Ochre is a natural formation of clay deposits and sediments collected from the earth, varying across white, yellow, orange, red and pink pigments. For tens of thousands of years, ochre has been significant for the cultural and artistic practices of the Warmun community in the East Kimberley region of Western Australia. As David Wroth, curator at Japingka Aboriginal Art, explains, “Although people often think of traditional Aboriginal art as having this connection to the ochre colours from the earth, there’s only a few groups of artists and communities who continue to use ochre pigments in their artwork.”
Ochre Painters of the Kimberley focuses on smaller works from formative and senior artists of the Warmun community including Jack Britten, Shirley Purdie, Queenie McKenzie, Beerbee Mungnari and Rover Thomas. Featuring more than 18 paintings made between the late 1990s to early 2000s, many works have never been publicly displayed until now.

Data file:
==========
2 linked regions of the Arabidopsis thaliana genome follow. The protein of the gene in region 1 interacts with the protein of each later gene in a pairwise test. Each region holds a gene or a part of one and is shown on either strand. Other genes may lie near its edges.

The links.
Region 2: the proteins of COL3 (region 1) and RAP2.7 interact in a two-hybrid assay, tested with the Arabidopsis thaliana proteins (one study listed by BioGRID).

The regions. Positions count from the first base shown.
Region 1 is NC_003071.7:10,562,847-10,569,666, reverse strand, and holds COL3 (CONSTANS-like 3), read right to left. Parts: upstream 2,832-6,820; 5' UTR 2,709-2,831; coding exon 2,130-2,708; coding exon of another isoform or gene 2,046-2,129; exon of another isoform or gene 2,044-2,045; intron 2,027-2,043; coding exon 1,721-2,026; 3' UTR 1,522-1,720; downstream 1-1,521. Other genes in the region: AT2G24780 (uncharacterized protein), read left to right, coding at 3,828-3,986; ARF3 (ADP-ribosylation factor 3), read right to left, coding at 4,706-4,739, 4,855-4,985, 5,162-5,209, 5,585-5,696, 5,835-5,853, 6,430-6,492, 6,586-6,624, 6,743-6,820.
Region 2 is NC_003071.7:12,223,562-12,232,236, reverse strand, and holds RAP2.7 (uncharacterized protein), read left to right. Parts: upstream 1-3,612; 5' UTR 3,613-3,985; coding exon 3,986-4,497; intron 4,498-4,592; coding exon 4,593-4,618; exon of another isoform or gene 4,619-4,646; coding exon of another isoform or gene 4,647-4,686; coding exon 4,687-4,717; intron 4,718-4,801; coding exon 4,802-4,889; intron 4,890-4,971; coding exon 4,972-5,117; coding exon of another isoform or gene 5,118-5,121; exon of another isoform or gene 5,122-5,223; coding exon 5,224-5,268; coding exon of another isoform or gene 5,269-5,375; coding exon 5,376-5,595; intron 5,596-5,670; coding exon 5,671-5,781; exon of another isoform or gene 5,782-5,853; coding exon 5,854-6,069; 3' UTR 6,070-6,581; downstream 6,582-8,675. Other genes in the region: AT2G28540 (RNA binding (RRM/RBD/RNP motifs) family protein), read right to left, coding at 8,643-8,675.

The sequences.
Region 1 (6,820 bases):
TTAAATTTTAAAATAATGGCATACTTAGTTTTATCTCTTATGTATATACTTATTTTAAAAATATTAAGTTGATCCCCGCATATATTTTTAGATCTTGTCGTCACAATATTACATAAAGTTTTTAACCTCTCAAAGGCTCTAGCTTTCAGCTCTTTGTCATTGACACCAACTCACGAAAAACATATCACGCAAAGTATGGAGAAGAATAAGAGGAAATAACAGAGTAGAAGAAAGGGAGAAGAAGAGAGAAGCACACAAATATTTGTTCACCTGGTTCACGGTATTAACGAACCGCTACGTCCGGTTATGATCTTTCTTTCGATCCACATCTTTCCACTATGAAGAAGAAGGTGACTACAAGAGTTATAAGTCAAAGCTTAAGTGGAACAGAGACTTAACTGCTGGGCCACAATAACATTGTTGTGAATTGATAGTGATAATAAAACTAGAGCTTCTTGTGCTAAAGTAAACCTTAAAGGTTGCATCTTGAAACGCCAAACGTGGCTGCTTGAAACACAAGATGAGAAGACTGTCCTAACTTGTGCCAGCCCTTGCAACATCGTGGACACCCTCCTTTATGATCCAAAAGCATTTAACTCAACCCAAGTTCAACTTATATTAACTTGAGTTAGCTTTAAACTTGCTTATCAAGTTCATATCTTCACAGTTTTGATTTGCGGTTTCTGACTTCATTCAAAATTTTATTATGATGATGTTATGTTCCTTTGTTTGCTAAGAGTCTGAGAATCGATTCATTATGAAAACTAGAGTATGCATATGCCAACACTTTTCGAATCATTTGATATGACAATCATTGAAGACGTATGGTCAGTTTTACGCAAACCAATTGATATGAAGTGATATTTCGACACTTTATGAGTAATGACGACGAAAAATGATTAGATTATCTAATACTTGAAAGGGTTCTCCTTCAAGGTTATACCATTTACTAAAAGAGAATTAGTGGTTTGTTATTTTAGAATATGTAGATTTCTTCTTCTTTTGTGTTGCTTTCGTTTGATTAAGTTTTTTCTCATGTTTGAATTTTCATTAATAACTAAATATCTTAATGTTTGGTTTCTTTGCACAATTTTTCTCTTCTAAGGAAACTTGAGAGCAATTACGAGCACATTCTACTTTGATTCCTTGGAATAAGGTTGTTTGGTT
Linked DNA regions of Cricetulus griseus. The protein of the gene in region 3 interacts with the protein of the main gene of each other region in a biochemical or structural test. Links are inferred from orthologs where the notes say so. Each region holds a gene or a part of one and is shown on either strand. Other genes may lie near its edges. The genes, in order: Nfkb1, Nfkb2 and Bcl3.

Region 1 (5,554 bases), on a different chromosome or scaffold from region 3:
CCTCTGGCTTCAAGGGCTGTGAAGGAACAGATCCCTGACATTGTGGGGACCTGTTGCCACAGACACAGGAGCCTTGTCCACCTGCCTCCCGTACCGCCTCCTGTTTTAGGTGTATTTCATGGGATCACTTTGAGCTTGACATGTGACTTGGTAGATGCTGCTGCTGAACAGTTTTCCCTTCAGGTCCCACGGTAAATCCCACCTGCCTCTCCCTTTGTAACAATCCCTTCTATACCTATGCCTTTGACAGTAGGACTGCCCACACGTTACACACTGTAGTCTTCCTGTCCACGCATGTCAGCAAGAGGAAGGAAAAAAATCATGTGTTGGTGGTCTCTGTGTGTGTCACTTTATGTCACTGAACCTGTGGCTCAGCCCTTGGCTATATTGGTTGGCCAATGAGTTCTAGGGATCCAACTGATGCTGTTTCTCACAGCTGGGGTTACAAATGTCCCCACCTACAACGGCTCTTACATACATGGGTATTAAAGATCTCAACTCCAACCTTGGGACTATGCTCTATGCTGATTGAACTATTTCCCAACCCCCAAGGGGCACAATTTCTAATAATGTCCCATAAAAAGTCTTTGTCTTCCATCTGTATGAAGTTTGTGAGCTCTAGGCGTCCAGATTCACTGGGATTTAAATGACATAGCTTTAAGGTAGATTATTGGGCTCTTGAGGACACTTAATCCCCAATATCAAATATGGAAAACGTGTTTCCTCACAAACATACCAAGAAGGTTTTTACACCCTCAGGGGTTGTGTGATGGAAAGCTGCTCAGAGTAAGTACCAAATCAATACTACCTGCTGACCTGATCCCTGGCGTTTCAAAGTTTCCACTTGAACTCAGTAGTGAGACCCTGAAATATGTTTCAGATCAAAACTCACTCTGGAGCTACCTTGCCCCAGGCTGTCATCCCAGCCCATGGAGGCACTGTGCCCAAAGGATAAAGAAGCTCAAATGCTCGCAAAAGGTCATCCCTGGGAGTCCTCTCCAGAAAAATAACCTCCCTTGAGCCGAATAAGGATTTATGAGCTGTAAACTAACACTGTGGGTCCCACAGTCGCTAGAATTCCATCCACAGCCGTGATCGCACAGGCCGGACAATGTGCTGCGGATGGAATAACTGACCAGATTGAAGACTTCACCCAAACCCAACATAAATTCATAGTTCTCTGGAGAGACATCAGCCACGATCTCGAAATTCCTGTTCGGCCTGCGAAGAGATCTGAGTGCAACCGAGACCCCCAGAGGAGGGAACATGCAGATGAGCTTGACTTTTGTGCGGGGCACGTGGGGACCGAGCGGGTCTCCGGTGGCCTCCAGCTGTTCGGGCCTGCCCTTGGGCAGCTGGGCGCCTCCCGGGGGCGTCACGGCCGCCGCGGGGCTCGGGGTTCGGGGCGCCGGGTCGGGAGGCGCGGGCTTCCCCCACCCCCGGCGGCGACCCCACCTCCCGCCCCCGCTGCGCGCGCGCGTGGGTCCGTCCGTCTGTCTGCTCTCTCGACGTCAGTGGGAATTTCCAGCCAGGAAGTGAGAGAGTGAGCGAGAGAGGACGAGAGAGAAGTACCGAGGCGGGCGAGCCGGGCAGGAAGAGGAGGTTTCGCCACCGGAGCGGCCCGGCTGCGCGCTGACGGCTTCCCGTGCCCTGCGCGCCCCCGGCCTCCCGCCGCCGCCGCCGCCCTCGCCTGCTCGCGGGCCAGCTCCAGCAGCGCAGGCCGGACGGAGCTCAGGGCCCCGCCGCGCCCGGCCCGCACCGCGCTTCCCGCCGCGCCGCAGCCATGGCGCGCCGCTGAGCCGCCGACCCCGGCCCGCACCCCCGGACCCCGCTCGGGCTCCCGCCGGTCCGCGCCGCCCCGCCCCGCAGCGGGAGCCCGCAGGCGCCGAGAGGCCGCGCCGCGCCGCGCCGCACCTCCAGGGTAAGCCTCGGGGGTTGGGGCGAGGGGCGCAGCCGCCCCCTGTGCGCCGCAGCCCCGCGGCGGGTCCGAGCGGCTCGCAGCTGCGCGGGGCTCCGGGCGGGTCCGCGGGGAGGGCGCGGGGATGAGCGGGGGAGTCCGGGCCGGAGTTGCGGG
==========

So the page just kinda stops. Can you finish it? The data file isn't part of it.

All artists are united through their dedicated and innovative practices, each working with ochre sourced from Country. “The land is providing the materials that they paint with, and this is significant as most of the paintings are about such surrounding land,” explains Wroth. Each painting encapsulates the Gija cultural practice of recording landscape as well as revealing the rich personal histories from each contributing artist. “All of the works are connected between geology, the location of place, creation stories, and that particular individual artist’s private life,” says Wroth.
As the curator further points out, “The tradition of ochre painting is alive and well in this part of the country… it’s a living tradition. Even though the exhibited works are only 20-25 years old, they are certainly markers along a transition to see where the ochre paintings are going.”
Ochre Painters of the Kimberley
Japingka Aboriginal Art
24 February—22 March
This article was originally published in the January/February 2023 print edition of Art Guide Australia.